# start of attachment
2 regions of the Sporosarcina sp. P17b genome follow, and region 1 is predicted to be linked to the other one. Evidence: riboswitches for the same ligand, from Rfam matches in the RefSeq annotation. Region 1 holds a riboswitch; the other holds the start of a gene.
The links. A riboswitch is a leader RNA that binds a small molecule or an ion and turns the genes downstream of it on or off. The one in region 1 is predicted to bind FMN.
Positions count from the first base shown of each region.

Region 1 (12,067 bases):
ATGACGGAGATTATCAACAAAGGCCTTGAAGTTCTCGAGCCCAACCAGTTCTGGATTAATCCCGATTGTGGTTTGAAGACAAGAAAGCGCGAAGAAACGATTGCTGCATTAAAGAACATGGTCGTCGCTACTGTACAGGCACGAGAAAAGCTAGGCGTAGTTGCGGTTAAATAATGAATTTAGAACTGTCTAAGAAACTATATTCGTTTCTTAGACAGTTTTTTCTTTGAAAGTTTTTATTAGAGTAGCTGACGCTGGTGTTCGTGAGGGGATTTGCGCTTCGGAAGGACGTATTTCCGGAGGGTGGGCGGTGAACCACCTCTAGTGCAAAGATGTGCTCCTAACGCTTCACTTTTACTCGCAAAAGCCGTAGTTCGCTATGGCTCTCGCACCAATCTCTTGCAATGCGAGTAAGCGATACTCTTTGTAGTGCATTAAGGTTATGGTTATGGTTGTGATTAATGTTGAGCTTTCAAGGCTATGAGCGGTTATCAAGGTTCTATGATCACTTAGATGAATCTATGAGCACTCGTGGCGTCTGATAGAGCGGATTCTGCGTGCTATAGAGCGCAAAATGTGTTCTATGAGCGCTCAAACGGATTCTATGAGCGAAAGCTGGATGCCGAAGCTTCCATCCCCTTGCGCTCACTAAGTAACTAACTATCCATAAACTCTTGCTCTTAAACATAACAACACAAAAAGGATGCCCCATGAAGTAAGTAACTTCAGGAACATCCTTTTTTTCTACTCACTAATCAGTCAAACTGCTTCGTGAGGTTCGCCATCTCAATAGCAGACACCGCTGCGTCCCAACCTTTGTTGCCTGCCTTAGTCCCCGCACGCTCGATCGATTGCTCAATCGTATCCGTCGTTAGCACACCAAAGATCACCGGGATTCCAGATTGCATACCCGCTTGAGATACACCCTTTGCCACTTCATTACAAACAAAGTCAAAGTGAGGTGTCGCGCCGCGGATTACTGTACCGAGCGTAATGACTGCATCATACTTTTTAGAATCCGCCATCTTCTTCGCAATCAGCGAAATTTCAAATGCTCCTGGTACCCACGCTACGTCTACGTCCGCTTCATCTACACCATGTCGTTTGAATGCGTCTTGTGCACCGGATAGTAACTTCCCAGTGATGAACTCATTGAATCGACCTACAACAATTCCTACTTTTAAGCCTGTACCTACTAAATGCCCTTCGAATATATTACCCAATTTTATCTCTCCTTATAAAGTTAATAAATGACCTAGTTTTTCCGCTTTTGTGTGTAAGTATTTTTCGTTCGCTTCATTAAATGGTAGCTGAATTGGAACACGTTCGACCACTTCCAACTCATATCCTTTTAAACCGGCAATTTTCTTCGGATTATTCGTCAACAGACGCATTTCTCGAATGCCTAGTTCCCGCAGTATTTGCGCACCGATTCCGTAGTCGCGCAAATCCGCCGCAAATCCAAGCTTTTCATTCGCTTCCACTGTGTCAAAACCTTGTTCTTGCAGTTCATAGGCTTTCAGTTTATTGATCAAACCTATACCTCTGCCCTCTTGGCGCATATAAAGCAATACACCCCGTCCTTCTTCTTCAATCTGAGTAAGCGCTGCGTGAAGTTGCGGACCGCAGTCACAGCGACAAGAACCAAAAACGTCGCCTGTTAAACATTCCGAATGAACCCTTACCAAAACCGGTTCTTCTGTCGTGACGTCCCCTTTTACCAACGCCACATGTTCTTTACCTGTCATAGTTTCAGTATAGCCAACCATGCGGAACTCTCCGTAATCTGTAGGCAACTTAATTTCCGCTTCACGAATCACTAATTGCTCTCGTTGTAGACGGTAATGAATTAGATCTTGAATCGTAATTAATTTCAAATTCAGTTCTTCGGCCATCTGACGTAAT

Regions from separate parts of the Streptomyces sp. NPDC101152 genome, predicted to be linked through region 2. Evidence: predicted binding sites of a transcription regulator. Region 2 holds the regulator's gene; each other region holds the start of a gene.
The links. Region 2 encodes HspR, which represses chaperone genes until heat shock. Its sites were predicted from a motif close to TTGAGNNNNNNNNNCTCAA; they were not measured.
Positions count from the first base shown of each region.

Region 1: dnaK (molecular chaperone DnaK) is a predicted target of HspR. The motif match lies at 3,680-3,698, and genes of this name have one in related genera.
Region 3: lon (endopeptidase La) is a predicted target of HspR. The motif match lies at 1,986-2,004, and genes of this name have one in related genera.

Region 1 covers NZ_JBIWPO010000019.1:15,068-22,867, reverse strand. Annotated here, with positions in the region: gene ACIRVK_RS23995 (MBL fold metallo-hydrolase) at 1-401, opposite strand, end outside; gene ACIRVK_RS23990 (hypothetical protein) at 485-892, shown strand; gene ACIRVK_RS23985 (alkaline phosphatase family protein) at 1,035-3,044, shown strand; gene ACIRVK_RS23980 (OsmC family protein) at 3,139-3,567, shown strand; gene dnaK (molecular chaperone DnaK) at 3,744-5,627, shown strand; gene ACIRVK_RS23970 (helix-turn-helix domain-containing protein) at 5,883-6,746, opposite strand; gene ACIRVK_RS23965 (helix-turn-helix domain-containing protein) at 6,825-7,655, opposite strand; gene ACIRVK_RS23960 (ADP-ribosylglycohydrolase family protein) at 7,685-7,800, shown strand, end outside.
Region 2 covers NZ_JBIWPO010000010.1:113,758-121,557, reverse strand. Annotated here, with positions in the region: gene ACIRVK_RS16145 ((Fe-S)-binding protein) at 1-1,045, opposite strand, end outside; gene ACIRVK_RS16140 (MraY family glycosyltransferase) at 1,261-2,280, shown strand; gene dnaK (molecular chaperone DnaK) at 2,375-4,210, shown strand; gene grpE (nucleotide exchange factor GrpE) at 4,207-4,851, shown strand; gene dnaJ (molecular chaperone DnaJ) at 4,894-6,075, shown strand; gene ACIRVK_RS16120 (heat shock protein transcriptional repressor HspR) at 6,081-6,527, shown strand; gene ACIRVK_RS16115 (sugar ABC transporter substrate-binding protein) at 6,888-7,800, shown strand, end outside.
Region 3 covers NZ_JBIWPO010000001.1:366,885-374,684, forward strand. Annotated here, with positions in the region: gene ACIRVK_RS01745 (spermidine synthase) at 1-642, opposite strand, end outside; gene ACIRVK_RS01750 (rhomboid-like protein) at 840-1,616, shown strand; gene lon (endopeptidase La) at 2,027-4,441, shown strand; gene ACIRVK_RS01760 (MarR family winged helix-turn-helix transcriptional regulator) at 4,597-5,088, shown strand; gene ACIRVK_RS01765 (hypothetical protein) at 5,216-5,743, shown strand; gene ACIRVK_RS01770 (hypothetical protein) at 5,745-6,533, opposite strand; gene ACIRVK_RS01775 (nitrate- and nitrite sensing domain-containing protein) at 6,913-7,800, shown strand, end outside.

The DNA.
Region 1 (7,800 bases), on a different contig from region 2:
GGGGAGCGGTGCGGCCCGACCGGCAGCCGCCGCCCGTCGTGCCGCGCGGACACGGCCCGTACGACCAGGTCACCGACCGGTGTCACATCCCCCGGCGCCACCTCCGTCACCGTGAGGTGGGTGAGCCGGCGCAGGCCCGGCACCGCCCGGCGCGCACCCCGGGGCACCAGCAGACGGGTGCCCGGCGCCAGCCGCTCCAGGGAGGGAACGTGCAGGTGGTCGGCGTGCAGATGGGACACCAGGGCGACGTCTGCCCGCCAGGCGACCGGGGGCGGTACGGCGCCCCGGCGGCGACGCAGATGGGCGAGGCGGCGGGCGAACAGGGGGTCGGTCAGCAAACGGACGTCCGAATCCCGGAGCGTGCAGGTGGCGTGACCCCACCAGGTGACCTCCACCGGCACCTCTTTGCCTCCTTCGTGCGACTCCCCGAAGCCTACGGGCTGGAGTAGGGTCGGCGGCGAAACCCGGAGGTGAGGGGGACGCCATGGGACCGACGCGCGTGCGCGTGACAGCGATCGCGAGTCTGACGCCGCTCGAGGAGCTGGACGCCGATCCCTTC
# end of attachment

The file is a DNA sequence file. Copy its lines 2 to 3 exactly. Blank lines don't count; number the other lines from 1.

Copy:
The links. A riboswitch is a leader RNA that binds a small molecule or an ion and turns the genes downstream of it on or off. The one in region 1 is predicted to bind FMN.
Positions count from the first base shown of each region.